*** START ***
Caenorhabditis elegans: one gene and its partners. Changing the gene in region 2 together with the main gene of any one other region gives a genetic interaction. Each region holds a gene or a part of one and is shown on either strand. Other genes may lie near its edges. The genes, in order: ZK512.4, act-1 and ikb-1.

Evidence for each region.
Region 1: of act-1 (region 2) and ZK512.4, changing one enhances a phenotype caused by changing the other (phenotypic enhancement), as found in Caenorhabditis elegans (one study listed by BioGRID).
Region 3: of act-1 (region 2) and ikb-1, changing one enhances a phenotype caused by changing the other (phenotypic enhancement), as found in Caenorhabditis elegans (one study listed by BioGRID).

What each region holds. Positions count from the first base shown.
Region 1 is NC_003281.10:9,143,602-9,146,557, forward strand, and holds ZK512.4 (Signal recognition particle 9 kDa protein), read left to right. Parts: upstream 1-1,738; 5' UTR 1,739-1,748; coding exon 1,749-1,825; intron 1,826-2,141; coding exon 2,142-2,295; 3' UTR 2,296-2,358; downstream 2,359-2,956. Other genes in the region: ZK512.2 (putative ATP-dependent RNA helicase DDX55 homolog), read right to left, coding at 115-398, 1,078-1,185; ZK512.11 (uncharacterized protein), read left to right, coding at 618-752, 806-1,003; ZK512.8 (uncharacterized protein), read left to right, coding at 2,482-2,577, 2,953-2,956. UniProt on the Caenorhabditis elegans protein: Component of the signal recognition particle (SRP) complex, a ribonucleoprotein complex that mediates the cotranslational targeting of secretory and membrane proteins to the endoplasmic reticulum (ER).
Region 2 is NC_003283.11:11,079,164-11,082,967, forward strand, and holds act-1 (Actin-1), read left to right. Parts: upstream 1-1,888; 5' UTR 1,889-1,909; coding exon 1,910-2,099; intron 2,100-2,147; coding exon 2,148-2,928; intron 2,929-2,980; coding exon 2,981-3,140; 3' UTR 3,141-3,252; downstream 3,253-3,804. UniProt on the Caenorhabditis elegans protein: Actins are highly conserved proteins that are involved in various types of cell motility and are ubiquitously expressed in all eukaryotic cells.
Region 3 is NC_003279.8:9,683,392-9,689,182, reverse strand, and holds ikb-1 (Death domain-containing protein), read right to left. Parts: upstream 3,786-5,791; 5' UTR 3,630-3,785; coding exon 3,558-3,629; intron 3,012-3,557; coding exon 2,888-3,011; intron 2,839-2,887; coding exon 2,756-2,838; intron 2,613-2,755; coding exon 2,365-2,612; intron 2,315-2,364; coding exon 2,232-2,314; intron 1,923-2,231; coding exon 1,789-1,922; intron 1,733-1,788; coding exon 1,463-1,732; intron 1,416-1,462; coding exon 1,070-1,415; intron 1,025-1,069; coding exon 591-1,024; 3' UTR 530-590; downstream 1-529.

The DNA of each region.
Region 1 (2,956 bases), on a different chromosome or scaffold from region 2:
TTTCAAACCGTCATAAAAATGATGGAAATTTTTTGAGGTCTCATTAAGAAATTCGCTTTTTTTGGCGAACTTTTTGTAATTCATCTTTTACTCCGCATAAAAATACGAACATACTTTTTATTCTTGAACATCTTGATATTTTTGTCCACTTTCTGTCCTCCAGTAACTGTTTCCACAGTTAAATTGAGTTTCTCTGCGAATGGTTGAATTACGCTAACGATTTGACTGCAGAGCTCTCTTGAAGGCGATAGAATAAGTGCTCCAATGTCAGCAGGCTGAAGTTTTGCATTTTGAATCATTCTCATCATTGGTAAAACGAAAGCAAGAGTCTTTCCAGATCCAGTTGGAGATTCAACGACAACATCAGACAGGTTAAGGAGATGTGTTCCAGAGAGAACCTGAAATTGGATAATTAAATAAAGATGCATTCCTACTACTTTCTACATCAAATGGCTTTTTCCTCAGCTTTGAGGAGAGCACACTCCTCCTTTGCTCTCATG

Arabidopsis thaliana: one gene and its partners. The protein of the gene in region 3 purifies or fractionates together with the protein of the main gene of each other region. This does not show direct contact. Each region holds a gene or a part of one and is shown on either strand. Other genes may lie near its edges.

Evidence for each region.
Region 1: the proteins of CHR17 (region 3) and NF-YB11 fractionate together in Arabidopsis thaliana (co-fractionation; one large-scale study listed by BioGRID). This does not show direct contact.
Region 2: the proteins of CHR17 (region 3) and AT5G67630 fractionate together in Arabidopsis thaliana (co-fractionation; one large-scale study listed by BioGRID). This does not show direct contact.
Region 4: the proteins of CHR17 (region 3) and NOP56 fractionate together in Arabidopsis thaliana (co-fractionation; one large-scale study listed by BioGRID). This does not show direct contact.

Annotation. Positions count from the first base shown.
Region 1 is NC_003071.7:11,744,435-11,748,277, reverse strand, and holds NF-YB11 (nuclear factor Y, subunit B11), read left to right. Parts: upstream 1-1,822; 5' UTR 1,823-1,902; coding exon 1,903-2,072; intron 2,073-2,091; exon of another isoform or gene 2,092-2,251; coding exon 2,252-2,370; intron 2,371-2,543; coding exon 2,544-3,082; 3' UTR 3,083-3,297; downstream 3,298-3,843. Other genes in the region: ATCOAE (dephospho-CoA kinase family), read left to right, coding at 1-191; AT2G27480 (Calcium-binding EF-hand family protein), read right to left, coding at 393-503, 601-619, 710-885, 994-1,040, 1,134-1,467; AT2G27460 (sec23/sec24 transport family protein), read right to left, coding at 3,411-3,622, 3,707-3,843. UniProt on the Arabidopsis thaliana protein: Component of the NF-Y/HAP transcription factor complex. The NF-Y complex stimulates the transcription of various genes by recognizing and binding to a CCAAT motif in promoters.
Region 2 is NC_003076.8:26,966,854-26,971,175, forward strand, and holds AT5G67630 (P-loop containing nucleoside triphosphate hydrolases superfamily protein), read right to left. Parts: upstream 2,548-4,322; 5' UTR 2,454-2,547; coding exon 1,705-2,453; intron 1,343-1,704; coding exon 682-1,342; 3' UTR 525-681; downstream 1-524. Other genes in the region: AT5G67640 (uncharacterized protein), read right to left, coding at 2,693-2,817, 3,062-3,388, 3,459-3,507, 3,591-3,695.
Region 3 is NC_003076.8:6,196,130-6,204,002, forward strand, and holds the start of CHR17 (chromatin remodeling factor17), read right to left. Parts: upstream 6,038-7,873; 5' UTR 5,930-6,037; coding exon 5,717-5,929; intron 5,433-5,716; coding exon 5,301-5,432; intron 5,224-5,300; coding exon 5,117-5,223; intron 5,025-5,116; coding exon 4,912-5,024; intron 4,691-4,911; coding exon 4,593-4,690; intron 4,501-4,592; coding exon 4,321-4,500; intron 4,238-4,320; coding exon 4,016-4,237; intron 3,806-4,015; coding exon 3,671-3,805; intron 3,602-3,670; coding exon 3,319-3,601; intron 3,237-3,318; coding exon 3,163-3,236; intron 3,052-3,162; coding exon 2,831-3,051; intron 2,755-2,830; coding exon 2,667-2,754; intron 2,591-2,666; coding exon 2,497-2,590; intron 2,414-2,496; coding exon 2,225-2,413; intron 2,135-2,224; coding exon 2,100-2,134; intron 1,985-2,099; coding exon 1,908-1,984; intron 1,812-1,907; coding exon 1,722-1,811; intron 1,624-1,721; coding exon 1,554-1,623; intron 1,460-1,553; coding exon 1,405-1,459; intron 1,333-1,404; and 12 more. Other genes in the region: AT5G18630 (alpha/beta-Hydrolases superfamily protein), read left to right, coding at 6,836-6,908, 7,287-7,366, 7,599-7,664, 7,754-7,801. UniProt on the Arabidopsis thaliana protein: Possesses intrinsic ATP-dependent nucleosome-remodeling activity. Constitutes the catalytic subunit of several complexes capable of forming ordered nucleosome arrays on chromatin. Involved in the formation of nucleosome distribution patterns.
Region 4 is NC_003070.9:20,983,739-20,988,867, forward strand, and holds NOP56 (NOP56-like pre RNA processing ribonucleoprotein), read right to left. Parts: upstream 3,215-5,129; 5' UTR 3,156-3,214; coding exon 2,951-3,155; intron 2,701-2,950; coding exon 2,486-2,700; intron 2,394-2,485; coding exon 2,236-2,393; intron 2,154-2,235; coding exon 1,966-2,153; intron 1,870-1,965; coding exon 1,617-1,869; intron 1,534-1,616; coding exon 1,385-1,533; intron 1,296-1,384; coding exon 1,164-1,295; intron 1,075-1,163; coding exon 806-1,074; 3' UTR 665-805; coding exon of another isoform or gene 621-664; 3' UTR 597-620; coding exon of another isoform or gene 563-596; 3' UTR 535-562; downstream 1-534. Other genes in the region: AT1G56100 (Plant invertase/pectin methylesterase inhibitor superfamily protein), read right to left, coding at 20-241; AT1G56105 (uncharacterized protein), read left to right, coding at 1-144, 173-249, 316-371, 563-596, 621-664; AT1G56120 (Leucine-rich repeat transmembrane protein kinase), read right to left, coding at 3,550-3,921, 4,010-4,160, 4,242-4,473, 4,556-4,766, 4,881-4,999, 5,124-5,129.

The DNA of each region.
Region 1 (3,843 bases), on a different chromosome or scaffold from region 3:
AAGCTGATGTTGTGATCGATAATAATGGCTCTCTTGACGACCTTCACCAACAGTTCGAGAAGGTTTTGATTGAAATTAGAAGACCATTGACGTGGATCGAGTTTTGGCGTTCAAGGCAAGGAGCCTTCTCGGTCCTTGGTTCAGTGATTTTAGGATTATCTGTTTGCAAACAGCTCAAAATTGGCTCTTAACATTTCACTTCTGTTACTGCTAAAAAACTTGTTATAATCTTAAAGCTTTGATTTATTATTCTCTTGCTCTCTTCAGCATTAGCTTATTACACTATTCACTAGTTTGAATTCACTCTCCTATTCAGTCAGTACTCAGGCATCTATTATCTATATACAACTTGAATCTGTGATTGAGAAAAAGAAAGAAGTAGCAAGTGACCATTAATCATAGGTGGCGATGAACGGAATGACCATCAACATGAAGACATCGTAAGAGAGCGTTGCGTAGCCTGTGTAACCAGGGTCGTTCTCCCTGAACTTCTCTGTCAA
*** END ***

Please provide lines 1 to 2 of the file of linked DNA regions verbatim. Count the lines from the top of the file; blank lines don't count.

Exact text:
Caenorhabditis elegans: one gene and its partners. Changing the gene in region 2 together with the main gene of any one other region gives a genetic interaction. Each region holds a gene or a part of one and is shown on either strand. Other genes may lie near its edges. The genes, in order: ZK512.4, act-1 and ikb-1.

Evidence for each region.